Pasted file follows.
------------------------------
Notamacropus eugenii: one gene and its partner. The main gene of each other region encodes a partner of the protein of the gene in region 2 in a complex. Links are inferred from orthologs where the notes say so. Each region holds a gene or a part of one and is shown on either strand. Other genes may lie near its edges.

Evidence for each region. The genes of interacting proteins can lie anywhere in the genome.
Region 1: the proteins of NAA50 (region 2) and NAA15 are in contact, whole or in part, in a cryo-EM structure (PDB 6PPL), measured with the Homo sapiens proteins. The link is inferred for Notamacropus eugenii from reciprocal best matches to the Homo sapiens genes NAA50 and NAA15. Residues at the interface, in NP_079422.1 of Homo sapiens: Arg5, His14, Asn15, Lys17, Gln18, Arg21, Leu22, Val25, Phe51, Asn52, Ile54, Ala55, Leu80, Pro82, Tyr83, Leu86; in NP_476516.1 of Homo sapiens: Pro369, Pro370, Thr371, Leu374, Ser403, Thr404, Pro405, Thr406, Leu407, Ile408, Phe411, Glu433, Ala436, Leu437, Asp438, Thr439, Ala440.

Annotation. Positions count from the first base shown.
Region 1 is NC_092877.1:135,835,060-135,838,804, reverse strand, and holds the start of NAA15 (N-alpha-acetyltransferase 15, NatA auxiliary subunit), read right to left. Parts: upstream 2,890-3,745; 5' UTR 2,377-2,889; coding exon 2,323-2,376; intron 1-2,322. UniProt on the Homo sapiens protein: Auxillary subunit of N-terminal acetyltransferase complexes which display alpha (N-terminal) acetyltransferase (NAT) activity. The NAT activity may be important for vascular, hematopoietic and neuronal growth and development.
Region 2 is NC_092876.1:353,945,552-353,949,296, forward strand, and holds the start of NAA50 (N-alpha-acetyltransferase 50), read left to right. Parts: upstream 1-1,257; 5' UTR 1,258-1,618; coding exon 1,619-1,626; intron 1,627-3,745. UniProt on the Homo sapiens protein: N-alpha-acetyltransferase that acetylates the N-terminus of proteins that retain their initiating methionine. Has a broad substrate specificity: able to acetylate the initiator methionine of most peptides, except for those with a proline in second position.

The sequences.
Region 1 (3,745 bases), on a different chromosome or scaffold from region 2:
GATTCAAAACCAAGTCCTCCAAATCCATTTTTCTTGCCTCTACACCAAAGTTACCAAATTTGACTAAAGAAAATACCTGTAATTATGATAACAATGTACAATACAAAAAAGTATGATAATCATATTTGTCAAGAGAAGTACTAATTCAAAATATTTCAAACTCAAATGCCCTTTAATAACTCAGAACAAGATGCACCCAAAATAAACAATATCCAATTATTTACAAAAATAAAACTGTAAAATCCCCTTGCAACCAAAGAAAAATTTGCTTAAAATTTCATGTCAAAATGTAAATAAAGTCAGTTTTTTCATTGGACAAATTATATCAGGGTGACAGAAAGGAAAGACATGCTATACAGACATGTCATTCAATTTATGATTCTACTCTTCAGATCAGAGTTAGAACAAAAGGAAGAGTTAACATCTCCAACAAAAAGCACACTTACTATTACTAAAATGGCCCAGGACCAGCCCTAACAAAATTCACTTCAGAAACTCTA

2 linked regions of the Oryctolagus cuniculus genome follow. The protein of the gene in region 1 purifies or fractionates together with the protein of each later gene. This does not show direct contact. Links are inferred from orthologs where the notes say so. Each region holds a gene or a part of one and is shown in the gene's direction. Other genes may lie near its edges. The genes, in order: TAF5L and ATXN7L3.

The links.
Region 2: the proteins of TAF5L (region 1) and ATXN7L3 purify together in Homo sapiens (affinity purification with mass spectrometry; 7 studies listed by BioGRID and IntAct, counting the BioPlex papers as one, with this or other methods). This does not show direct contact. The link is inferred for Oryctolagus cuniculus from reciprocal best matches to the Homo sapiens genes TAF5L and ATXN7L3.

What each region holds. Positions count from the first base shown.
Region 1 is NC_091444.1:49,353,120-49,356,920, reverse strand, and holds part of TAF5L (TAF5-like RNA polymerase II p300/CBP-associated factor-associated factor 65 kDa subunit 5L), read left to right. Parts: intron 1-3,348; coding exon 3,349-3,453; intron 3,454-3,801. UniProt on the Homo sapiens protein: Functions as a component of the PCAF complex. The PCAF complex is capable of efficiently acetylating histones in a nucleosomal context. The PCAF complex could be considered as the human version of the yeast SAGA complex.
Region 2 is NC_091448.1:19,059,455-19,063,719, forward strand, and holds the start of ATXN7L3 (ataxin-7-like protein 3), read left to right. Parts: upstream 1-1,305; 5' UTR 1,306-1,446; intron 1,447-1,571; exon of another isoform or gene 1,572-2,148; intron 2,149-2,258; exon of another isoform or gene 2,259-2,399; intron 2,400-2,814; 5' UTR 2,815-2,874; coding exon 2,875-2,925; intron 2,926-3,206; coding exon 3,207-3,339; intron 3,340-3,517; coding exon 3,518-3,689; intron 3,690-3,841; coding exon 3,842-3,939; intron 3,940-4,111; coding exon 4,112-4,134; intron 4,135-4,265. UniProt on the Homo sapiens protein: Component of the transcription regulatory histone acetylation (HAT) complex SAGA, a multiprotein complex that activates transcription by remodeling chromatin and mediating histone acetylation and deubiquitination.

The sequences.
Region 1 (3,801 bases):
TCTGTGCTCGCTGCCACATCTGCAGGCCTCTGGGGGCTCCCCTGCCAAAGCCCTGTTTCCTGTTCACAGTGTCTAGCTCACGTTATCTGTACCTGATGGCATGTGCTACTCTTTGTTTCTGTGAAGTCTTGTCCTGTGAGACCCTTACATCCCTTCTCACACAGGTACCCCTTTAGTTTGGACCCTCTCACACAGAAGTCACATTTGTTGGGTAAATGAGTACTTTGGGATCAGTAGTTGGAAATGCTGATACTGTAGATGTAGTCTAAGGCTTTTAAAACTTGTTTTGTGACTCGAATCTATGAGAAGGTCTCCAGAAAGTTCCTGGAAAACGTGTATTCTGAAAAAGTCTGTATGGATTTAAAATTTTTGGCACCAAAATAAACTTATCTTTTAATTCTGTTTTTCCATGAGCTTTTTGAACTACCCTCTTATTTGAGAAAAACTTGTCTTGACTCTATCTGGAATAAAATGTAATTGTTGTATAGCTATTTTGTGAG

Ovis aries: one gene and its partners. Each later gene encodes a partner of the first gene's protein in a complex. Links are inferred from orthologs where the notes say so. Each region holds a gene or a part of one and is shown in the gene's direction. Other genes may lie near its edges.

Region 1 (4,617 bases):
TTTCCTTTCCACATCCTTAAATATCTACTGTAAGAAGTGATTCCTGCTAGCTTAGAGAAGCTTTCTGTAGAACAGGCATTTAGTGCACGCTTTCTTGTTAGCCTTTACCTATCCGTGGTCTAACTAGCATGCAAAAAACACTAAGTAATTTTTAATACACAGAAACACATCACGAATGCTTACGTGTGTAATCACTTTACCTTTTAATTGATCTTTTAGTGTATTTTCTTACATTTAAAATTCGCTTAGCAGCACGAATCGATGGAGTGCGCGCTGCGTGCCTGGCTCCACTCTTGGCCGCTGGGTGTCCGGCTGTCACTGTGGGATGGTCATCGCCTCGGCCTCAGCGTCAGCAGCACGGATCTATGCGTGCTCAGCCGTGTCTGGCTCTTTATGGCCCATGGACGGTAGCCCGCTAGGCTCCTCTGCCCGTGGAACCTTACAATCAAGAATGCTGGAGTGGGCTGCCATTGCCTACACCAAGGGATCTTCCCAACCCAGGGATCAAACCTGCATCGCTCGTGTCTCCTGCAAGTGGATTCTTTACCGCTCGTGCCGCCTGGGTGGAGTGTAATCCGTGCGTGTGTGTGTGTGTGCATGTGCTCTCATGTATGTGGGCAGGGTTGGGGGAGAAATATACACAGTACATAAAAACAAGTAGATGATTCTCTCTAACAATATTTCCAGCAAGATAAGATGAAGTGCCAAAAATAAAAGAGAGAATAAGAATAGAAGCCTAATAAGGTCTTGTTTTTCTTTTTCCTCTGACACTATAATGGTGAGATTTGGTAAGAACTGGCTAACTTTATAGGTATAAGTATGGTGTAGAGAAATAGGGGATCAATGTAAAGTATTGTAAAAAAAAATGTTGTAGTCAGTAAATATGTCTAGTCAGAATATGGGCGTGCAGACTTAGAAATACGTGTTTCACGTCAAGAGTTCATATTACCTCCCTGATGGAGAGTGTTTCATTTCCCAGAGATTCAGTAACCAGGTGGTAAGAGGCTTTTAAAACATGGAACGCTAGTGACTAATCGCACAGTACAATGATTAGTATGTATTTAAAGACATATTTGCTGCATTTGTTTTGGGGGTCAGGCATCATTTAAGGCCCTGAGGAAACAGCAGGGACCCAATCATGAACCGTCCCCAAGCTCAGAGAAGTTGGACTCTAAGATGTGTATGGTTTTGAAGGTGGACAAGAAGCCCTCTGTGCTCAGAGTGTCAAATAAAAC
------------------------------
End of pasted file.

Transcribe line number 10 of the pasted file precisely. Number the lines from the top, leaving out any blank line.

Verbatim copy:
2 linked regions of the Oryctolagus cuniculus genome follow. The protein of the gene in region 1 purifies or fractionates together with the protein of each later gene. This does not show direct contact. Links are inferred from orthologs where the notes say so. Each region holds a gene or a part of one and is shown in the gene's direction. Other genes may lie near its edges. The genes, in order: TAF5L and ATXN7L3.